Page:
Mar. 11, 2002 WASHINGTON — Designers of navigation systems for the visually impaired can tap new evidence of the mind’s ability to update its internal "maps" relative to the body, using audio sounds or verbal directions with equal effectiveness. The findings can foster tools that not only get people from one point to another, but also help them build better mental images of their total environment -- including important places (such as pay phones or shops) not directly in their path. The research is reported in the March issue of the Journal of Experimental Psychology: Learning, Memory and Cognition, published by the American Psychological Association (APA).
Three psychologists and a prominent geographer from the University of California, Santa Barbara and Carnegie Mellon University took 10 blindfolded, sighted participants and six blind participants to a grassy field to see how well they could walk to a target location. They learned their target location from one of two stimuli. One was an auditory 3-D stimulus at the target location, a loudspeaker playing a synthesized voice that said "Speaker 3." The other was an experimenter speaking in spatial language, with "o’clock" terminology for direction and linear feet for distance (for example, "2 o’clock, 10 feet" to walk 10 feet in a north-northeast direction). In some trials, participants were asked to walk directly to the target; in others, they walked forward from their starting point, then had to turn and walk toward the target after being tapped on the shoulder.
The main findings were two-fold. First, participants reached just about the same stopping points whether they took direct or indirect routes, evidence of "spatial updating" -- the ability to mentally keep track of the target location without concurrent perceptual information. "Once participants formed a spatial image, it stayed fixed in the environment," says co-author Jack Loomis, Ph.D., of the University of California, Santa Barbara, who also invents navigation tools for the visually impaired. "That’s different from cognition such as thoughts or daydreams, which move with us."
In the second main finding, both participant groups reached the target about equally well whether they used spatial-language or 3-D sound stimuli, indicating that once people internally represent, or encode, a location, they can update that representation using either stimulus mode.
Because the blind participants were equally capable of spatial updating using spatial language, the authors conclude that we may not need visual experience to develop spatial-updating skills. Loomis observes that the findings demonstrate a superb natural competency often taken for granted: "If you think about the high-precision computations going on in the brain," he says, "it’s really quite remarkable."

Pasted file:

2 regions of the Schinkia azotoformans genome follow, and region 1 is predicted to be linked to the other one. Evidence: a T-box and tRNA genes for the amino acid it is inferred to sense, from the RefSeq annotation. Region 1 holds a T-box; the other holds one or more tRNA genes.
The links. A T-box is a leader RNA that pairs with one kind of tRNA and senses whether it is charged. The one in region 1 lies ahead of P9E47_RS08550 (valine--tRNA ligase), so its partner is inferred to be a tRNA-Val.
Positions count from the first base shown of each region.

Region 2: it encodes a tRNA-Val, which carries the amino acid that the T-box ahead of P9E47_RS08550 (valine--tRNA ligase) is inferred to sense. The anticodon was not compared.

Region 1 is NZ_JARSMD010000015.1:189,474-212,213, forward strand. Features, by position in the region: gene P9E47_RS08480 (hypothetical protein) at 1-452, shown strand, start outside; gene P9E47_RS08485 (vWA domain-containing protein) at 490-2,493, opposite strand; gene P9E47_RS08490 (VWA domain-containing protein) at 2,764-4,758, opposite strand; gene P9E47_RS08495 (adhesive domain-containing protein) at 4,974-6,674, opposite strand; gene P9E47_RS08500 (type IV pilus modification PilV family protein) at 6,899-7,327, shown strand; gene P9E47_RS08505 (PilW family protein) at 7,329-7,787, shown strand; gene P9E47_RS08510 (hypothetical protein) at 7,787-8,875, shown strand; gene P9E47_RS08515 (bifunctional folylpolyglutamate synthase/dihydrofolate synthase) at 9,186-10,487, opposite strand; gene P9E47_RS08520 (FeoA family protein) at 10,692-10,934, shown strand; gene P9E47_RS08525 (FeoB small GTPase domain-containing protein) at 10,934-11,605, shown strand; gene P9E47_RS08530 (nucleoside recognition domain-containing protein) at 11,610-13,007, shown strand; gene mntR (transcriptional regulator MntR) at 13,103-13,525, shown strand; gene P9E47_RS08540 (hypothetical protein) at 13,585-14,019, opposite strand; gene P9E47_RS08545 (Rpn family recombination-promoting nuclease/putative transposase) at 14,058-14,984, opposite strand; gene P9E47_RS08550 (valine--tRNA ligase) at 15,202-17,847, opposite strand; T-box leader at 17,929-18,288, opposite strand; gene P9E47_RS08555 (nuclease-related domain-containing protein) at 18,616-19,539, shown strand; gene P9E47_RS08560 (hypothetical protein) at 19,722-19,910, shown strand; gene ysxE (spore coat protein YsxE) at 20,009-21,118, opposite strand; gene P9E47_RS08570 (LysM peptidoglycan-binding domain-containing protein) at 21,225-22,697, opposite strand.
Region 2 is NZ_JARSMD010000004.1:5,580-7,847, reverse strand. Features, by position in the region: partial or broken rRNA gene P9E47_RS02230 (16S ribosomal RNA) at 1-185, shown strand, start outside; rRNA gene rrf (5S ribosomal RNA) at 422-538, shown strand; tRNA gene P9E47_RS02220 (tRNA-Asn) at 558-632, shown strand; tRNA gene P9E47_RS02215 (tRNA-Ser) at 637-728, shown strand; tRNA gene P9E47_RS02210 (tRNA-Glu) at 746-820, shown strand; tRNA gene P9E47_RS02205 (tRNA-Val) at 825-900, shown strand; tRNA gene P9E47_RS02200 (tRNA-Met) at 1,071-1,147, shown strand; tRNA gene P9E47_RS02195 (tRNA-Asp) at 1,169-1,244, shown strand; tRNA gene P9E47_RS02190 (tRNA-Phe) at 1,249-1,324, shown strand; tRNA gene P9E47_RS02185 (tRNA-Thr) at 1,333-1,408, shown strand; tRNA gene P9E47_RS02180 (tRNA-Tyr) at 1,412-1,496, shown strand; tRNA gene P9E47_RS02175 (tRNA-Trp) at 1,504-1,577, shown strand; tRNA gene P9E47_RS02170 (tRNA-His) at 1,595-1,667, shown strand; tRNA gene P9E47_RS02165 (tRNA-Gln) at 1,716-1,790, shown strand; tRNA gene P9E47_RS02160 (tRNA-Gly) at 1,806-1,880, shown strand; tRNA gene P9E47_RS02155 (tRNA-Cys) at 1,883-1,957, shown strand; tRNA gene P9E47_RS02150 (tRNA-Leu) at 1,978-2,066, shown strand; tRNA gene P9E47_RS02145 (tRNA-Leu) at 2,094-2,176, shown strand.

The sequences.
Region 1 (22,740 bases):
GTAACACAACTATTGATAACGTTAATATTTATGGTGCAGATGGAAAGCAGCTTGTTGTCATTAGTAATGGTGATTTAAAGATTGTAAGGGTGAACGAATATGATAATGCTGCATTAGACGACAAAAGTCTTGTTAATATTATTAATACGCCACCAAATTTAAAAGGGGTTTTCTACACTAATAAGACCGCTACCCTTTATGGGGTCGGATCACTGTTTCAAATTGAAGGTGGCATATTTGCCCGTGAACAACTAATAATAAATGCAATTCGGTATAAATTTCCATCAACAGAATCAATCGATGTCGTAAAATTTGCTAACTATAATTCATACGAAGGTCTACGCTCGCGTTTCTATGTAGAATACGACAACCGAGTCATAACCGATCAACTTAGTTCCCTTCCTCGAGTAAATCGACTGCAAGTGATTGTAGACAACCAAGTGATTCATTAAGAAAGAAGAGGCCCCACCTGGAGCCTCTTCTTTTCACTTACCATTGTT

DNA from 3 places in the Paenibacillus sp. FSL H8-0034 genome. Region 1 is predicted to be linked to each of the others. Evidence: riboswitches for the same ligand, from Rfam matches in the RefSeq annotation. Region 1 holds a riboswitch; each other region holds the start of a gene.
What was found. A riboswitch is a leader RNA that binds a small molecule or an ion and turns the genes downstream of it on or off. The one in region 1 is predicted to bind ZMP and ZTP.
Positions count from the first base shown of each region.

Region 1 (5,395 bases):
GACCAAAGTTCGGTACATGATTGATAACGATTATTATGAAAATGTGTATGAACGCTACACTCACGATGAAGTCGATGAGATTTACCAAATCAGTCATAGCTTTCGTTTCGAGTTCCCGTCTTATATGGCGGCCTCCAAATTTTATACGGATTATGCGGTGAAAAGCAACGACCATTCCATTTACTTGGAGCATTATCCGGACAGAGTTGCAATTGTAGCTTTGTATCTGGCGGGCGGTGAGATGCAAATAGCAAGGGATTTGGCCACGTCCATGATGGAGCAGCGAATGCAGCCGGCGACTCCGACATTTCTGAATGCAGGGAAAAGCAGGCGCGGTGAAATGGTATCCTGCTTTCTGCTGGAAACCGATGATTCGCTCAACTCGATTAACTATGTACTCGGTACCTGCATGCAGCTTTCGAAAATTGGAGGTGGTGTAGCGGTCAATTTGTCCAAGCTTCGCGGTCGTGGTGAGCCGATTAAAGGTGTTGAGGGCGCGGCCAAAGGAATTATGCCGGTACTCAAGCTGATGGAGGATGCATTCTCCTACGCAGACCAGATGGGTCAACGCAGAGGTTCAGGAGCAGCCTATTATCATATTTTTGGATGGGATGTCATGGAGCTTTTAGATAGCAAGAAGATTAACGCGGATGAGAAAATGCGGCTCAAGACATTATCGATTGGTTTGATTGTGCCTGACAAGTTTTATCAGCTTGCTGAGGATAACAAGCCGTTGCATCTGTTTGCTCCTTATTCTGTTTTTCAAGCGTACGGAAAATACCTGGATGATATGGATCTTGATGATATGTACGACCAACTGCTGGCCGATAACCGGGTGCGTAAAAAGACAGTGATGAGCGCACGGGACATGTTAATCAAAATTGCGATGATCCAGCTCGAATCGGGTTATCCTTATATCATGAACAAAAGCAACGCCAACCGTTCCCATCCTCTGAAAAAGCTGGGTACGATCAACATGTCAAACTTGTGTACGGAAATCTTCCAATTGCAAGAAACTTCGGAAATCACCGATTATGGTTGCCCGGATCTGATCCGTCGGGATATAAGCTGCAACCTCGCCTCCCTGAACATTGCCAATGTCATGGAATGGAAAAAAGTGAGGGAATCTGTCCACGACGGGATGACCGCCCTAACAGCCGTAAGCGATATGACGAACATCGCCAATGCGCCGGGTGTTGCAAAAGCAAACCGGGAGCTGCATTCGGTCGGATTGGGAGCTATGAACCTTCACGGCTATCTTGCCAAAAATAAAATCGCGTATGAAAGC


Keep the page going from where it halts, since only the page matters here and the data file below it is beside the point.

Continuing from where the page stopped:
This research may advance the design of navigation systems for the visually impaired -- an ever-larger group as the population ages. Because so many of the visually impaired are elderly, they may be reluctant to try new technologies. "The challenge is to come up with devices that are easier to try out and use," says Loomis. "Technically, a spatial-language interface may be the way to go because all you need is a speech synthesizer, with no extra hardware or programming. It’s very simple and may ultimately be the best design."
Loomis et al. describe how forthcoming navigational aids use spatial language to indicate current location in terms of streets and cardinal directions. Importantly, his team’s findings suggest that spatial language also can convey information about important off-route landmarks and other points of interest -- for example, "A public phone is at 3 o’clock, 30 feet." "Our larger goal," explains Loomis, "is to not only to get people from A to B, but to help them build up larger knowledge of their environment. If each day, someone could learn one new route or new factor, in a year you have a lot of knowledge."
Because some users may still prefer audio stimuli, and it may have a slight edge in "Point A to Point B" navigation, developers also are working on audio and hybrid interfaces.
Article: "Spatial Updating of Locations Specified by 3-D Sound and Spatial Language," Jack M. Loomis, Ph.D., and Yvonne Lippa, Ph.D., University of California, Santa Barbara; Roberta L. Klatzky, Ph.D., Carnegie Mellon University; and Reginald G. Golledge, Ph.D., University of California, Santa Barbara; Journal of Experimental Psychology: Learning, Memory and Cognition, Vol. 28, No. 2.
The American Psychological Association (APA), in Washington, DC, is the largest scientific and professional organization representing psychology in the United States and is the world’s largest association of psychologists. APA’s membership includes more than 155,000 researchers, educators, clinicians, consultants and students. Through its divisions in 53 subfields of psychology and affiliations with 60 state, territorial and Canadian provincial associations, APA works to advance psychology as a science, as a profession and as a means of promoting human welfare.
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